Finally, the study exposed some effects of inter-project interdependence on the importance of integration mechanisms. The in-depth analysis of the inter-project network within each case and among cases revealed that the high amount of interdependency seems to create a need for a two-fold structure. First, interdependence leads to the adoption of a separate coordinator serving as a formal linkage among different projects. In addition, interdependence among projects induces autonomous informal meetings in order to respond to local emerging problems.
The analysis of structural contingencies in multi-project environments reveals that not all organizational theories apply in a complex multi-project context. Neither are all ideas from the traditional single-project context applicable to programs. The study provides valuable insights for both researchers and program managers challenged to introduce strategic or large-scale changes in organizations. First, the study reveals that, in addition to the formal planning perspective, emphasized in managerial guidebooks, informal mechanisms are highly essential from an integration perspective. Moreover, the study demonstrates that proper mechanisms for inter-project integration are dependent on uncertainty and the complexity of the program. Thus, “one-size-fits-all” solutions do not lead to desired results. It should be noted that, in all types of programs, the proper integration strategy should allow the use of various alternative mechanisms for information delivery. The key question is: what kinds of mechanisms are the most essential in each situation?
When interpreting the results of this study, it should be noted that this research focused on intra-organizational development programs. Thus, other types of programs—e.g., research programs or policy programs—might require different types of integration mechanisms that have not been observed in this study. Furthermore, it is essential to understand that this research is explorative in nature and that the logic of analysis is based on an in-depth understanding of a relatively small number of cases. Thus, the results of the study should be seen as propositions rather than statistically verified laws. Finally, more research is clearly needed to test the results of this study and to explore additional contingencies and respective management strategies in a multi-project context. An important area of further research is the exploration of the way that the importance of different integration mechanisms change and develop during the programs’ “lifecycle.”
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|1||During the program execution I was well aware of the situation of the different projects||6,00||5 to 7||5,63||5 to 7||5,80||4 to 7||4,33||2 to 7|
|2||I was well aware abount the linkages and dependencies between different projects in a program||4,50||3 to 7||5,13||3 to 7||6,00||5 to 7||4,78||3 to 7|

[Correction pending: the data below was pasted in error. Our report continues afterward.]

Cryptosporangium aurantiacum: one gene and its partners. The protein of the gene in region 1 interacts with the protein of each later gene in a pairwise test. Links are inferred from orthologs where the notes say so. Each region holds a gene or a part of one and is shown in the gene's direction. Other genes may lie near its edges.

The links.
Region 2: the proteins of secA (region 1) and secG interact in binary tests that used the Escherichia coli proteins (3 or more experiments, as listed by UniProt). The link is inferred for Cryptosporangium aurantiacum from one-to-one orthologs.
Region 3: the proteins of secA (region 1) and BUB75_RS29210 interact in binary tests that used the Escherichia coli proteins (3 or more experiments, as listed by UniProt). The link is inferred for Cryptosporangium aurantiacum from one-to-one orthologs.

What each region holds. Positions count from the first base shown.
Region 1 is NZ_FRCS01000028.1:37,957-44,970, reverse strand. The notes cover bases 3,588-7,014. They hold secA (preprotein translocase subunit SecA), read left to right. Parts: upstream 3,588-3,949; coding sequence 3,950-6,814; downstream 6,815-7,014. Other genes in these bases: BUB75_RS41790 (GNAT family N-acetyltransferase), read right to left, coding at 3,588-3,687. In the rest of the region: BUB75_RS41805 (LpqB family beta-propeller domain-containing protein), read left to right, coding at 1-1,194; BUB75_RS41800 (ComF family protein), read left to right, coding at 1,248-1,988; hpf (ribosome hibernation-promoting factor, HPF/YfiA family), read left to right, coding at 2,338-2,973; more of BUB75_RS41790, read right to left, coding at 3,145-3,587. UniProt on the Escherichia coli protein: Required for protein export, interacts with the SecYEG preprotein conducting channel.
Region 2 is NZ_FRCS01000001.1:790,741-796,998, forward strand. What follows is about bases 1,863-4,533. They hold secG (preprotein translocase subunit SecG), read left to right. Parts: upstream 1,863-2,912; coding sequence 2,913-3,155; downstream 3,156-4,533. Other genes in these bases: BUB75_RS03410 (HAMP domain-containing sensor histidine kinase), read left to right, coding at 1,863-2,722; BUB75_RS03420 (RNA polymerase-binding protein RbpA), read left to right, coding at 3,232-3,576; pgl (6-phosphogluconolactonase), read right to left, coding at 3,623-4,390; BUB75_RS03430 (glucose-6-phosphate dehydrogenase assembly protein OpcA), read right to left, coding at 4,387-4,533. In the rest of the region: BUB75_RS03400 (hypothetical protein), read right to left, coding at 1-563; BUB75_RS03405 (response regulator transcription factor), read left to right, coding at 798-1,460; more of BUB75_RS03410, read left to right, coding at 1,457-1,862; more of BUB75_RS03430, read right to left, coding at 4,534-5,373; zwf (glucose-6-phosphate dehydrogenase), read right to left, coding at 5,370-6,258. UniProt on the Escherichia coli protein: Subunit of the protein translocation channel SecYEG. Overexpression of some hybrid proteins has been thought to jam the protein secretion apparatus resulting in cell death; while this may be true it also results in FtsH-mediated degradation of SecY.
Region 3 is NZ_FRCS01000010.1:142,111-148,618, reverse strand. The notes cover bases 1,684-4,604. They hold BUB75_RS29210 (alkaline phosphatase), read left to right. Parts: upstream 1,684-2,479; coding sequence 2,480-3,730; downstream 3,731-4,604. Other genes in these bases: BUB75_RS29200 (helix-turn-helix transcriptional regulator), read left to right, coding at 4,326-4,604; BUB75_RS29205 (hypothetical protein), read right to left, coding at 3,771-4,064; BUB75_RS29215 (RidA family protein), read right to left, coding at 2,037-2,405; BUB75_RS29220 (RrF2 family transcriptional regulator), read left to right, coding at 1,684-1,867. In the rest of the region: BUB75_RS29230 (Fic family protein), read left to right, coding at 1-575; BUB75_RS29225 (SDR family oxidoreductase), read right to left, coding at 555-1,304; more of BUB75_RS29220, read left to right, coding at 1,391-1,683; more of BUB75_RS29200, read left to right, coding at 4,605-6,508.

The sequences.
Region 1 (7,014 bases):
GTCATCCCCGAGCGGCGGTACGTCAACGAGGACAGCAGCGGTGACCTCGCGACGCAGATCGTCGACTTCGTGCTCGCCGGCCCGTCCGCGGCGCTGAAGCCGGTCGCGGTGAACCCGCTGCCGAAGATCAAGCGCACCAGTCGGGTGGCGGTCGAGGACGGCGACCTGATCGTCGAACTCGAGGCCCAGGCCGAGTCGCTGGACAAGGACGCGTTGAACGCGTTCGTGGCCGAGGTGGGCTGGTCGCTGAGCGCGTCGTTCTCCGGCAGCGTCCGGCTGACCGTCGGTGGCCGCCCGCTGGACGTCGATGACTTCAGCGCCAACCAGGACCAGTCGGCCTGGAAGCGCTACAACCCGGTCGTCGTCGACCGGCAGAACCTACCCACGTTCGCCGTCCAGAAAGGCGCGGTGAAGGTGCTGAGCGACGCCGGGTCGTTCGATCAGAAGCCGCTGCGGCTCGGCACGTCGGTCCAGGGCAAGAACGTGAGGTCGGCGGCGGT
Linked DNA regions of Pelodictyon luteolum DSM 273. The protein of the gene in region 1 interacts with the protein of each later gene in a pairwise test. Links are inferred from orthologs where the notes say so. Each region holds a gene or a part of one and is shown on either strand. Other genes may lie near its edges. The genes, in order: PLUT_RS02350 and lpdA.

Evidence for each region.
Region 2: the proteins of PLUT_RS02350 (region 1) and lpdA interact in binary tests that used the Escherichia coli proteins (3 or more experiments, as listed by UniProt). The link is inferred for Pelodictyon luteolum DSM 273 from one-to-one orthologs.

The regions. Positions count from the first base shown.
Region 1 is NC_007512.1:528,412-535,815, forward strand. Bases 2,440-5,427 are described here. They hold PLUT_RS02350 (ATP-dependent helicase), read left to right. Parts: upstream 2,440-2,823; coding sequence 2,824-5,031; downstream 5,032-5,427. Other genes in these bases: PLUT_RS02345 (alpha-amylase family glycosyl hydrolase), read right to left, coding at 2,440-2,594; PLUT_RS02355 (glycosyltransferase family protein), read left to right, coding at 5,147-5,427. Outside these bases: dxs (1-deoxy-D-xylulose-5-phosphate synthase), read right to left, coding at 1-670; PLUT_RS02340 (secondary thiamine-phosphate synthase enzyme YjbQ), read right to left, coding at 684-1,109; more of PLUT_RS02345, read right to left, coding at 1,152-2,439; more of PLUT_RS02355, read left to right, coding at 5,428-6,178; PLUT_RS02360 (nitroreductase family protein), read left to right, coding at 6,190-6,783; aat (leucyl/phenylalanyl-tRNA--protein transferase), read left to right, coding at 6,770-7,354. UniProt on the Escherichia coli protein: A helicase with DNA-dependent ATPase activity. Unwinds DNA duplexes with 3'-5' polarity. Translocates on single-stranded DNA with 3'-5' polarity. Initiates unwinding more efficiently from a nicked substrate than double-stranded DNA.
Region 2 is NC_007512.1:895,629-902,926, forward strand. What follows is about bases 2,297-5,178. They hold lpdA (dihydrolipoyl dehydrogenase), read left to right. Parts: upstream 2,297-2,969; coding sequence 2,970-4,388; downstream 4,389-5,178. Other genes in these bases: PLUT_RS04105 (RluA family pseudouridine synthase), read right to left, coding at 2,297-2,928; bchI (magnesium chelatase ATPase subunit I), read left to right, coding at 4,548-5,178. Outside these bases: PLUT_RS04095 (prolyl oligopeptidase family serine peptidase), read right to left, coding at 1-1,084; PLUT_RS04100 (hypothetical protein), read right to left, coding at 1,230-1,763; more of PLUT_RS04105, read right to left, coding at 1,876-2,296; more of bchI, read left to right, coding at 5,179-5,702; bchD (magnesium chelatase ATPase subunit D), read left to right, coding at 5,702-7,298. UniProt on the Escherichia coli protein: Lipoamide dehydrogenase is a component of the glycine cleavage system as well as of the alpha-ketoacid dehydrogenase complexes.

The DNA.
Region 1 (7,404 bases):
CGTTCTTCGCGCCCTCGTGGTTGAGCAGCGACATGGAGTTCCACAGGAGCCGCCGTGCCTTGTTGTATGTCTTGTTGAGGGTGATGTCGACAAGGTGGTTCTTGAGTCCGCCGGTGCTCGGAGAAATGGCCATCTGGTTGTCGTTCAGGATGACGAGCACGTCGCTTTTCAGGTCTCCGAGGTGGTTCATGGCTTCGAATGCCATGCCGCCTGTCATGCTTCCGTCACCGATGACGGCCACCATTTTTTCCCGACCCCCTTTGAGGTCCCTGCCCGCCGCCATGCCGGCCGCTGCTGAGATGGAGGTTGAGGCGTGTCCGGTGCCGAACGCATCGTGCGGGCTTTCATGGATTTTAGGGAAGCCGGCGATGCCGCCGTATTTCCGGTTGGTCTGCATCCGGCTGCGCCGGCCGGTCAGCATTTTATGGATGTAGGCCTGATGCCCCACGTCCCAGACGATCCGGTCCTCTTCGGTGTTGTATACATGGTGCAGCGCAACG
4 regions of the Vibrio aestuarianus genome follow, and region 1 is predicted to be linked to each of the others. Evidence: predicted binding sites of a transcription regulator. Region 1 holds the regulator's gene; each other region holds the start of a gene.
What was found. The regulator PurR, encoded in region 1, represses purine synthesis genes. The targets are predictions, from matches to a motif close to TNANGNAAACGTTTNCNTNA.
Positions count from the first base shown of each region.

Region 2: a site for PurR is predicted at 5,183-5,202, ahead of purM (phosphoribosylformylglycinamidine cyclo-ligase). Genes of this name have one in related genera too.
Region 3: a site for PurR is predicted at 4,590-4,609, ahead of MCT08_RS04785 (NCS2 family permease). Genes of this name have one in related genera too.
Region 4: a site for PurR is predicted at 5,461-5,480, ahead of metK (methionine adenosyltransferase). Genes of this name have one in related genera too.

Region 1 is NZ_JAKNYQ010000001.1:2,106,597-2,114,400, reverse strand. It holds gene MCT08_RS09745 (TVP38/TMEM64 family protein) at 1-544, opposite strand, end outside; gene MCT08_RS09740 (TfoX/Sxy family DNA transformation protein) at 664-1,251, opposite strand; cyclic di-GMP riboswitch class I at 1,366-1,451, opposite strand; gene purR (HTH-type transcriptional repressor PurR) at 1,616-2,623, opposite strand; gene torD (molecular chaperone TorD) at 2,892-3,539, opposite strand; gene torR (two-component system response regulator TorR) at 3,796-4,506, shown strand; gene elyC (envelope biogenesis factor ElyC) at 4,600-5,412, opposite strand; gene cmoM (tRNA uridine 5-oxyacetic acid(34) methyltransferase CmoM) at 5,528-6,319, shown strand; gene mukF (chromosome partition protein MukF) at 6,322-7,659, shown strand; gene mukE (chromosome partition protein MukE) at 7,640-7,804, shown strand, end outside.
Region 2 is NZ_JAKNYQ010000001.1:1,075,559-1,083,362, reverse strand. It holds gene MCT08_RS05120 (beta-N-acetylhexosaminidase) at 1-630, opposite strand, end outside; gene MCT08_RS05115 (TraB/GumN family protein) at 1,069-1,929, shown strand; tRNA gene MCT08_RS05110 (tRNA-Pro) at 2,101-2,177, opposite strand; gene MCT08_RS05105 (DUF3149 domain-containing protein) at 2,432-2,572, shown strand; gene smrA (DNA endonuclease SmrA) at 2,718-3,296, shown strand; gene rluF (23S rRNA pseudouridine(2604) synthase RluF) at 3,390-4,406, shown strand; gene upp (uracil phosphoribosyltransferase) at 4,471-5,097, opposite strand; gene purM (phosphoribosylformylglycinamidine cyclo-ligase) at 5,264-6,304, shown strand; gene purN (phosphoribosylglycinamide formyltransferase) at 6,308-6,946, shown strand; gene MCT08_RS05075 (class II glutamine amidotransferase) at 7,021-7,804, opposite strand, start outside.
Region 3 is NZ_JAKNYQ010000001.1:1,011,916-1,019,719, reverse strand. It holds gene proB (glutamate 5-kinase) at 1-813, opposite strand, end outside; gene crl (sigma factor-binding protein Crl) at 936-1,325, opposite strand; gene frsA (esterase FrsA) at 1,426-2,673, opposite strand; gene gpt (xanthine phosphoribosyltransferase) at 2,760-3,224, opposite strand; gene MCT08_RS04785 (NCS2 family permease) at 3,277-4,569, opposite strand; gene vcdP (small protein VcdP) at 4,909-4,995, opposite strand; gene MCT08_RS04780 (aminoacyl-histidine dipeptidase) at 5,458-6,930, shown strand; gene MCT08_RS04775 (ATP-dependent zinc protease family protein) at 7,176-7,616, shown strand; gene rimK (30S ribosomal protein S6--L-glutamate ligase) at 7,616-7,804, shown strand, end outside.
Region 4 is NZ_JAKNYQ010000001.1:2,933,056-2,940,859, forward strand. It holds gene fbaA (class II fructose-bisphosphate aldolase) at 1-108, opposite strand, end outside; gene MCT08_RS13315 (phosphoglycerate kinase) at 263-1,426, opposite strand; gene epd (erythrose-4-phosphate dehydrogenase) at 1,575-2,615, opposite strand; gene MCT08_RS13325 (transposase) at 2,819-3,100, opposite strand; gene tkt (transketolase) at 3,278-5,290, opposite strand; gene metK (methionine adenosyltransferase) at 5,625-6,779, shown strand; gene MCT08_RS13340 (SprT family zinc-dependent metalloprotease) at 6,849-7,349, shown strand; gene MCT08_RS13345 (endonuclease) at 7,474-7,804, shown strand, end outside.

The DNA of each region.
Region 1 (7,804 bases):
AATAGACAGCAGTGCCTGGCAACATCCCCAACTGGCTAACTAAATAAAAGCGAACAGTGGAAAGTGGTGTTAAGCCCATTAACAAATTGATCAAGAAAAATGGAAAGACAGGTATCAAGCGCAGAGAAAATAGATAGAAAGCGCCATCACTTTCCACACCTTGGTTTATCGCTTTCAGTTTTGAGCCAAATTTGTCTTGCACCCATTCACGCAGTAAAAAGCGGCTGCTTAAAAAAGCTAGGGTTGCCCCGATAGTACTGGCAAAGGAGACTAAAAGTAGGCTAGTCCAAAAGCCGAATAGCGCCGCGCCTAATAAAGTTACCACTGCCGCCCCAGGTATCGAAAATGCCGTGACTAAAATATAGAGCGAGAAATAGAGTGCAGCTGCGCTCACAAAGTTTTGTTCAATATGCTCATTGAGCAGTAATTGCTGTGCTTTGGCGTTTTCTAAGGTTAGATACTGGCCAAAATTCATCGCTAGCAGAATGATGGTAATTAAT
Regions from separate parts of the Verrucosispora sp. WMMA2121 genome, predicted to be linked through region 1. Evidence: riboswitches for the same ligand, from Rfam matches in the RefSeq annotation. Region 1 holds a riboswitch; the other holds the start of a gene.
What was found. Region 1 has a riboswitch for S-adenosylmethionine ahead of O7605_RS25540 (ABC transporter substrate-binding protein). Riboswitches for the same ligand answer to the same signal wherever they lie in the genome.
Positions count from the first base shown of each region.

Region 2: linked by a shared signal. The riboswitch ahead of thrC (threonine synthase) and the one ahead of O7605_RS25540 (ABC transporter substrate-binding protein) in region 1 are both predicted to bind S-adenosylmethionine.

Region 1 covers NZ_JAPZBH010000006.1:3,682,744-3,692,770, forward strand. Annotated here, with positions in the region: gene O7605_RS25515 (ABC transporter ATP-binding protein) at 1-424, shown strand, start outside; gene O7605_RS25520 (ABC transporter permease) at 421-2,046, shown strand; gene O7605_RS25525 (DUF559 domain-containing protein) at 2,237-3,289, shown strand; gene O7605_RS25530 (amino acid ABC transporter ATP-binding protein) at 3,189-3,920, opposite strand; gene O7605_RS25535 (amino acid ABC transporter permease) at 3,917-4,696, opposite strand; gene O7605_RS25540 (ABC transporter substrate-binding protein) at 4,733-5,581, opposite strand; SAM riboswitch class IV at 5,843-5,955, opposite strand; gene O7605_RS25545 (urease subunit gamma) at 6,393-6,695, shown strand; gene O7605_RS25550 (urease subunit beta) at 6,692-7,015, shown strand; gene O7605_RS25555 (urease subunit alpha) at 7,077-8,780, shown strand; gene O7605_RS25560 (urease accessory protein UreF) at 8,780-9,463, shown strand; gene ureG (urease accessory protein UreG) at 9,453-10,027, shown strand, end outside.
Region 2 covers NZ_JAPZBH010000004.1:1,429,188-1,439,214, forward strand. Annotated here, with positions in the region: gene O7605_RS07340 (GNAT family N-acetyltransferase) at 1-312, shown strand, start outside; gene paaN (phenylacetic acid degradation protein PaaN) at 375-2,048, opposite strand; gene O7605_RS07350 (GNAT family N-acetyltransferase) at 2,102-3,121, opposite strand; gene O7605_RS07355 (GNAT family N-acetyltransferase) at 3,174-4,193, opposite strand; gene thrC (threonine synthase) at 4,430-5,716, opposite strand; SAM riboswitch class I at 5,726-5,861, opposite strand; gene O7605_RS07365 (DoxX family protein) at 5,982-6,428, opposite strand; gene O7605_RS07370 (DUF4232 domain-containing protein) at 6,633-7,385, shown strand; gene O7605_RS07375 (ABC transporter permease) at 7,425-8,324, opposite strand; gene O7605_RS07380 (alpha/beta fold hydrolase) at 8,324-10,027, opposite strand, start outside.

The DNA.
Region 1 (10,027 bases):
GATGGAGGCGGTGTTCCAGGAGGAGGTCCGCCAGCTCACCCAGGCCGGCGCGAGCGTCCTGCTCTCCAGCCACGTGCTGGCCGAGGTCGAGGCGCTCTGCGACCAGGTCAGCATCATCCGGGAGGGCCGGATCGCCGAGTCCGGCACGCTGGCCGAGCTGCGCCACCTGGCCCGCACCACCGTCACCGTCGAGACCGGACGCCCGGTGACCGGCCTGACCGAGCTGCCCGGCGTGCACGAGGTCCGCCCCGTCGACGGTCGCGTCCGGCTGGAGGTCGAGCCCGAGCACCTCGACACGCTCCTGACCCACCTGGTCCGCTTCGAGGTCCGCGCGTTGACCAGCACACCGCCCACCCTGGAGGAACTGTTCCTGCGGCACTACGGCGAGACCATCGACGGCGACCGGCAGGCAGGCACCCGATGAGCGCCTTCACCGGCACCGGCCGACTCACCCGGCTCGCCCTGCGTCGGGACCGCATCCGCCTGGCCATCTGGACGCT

|3||Communication between different projects in a program was sufficient||4,83||3 to 6||4,43||3 to 6||5,60||5 to 6||4,00||2 to 7|
|4||Results or outcomes of the projects integrated / have integrated well together||4,33||3 to 6||5,33||3 to 7||5,40||4 to 6||4,22||2 to 7|
Table 4. Perceived effectiveness of inter-project integration in the case programs
|1||The outcome of the program differed remarkably from the previous programs in the organization from the technological point of view||6,33||4 to 7||3,00||1 to 6||3,8||2 to 5||4,00||2 to 6|
|2||The execution of the program differed remarkably from the previous programs in the organization from the technological point of view||5,83||3 to 7||2,50||1 to 6||2,6||2 to 3||3,56||1 to 5|
|3||The resource and completence needs of the program differed remarkably from the previous programs in the organization||6,00||5 to 7||2,63||2 to 6||3,4||2 to 5||4,22||1 to 6|
|4||In the program there were much more dependencies between projects compared to previous programs in organization||6,17||5 to 7||3,13||1 to 7||5,2||4 to 6||4,22||1 to 6|
|5||In the beginning of the program there was understanding about the dependencies (related to projects’ execution) between different projects in a program||5,00||4 to 6||4,75||2 to 7||5,00||2 to 6||3,56||2 to 6|
|6||In the beginning of the program there was understanding about the work methods to be used in projects||4,67||2 to 6||5,13||3 to 6||5,00||2 to 6||3,67||2 to 7|
|7||In the beginning of the program there was defined a clear schedule for the projects in the program||6,33||5 to 7||6,00||4 to 7||5,60||3 to 7||5,33||2 to 7|
|8||In the beginning of the program there was defined clear budget for the projects in the program||2,60||1 to 4||6,38||5 to 7||5,20||2 to 7||3,78||2 to 7|
|9||In the beginning of the program there were defined measurable goals defined for the projects in the program||5,50||4 to 7||4,57||3 to 6||4,40||2 to 7||4,56||2 to 7|
|10||In the beginning of the program the resource needs were defined for the projects in the program||4,00||2 to 5||4,86||2 to 7||3,20||2 to 6||3,33||2 to 7|
Table 5. Perceived level of uncertainty in the case programs
|No||OBSERVED INTEGRATION MECHANISMS||Alpha||Beta||Gamma||Delta|
|Formal group mechanisms|
|1||Regular program core team meetings||1,00||1,00||1,00||-|
|2||Collocation of core persons||0,13||0,44||0,08||-|
|3||Decision making comittees||-||-||-||1,00|
|Informal group mechanisms|
|4||Autonomous unregular face-to-face meetings (between several project managers)||0,81||-||0,31||-|
|5||Facilitated informal meeting between several project managers||-||0,06||0,92||-|
|6||Integration through informal interpersonal network meetings||-||-||0,08||0,48|
|Formal personal mechanisms|
|7||Integration via liaisons (project employees or project managers program coordinator)||0,06||0,19||0,15||0,28|
|8||Integration through messanger (program manager)||0,50||-||0,23||0,20|
|9||External consultant as a coordinator||0,31||-||-||-|
|Informal personal mechanisms|
|10||Direct contact between persons via e-mail or phone||0,56||0,69||0,54||0,16|
|11||Direct personal face-to-face contacts between employees or project managers||0,13||0,81||0,31||0,40|
|Formal impersonal mechanisms|
|12||Information exchange through reporting and formal documents||0,31||0,31||-||0,60|
|13||Integration through plans and schedules||-||0,50||0,08||-|
|14||Organizing: definition of roles, responsibilities||0,13||0,06||-||-|
|(*) Number 1,00 indicates the most important integration mechanisms in each case and numbers < 1,00 indicate the relative importance of each other mechanism in the case, “-” indicates that integration mechanism was not observed in the case|
Table 6. Relative perceived importance of integration mechanisms in the case programs (*)